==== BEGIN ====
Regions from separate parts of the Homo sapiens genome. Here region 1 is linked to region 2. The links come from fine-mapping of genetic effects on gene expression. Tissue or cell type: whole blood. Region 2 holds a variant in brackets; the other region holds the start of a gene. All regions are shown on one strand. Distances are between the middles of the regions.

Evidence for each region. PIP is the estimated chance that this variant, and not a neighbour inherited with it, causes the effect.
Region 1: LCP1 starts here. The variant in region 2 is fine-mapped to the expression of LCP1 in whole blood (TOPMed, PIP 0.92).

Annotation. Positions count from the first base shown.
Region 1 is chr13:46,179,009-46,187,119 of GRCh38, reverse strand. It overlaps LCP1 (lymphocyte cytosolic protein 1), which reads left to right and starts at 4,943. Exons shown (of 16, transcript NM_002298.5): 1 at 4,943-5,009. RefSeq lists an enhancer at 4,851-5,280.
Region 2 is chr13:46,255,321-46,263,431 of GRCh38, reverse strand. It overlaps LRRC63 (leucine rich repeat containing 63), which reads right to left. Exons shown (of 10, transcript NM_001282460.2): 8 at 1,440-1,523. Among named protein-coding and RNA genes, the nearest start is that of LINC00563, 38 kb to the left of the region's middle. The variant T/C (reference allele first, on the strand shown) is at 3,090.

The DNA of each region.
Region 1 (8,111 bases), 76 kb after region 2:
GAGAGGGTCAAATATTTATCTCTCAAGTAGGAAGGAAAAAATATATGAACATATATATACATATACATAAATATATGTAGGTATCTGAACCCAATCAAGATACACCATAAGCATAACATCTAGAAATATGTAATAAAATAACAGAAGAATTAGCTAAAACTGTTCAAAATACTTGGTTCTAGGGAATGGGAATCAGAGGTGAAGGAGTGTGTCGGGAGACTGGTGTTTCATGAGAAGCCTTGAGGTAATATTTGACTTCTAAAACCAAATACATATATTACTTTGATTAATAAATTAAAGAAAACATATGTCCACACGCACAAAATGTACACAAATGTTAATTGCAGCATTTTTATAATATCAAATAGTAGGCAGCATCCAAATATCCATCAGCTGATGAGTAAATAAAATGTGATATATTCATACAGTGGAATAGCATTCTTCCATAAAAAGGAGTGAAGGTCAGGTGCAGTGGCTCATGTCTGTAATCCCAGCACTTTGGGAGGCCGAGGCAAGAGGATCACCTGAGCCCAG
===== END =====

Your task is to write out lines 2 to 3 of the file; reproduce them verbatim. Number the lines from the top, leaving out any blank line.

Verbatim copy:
Evidence for each region. PIP is the estimated chance that this variant, and not a neighbour inherited with it, causes the effect.
Region 1: LCP1 starts here. The variant in region 2 is fine-mapped to the expression of LCP1 in whole blood (TOPMed, PIP 0.92).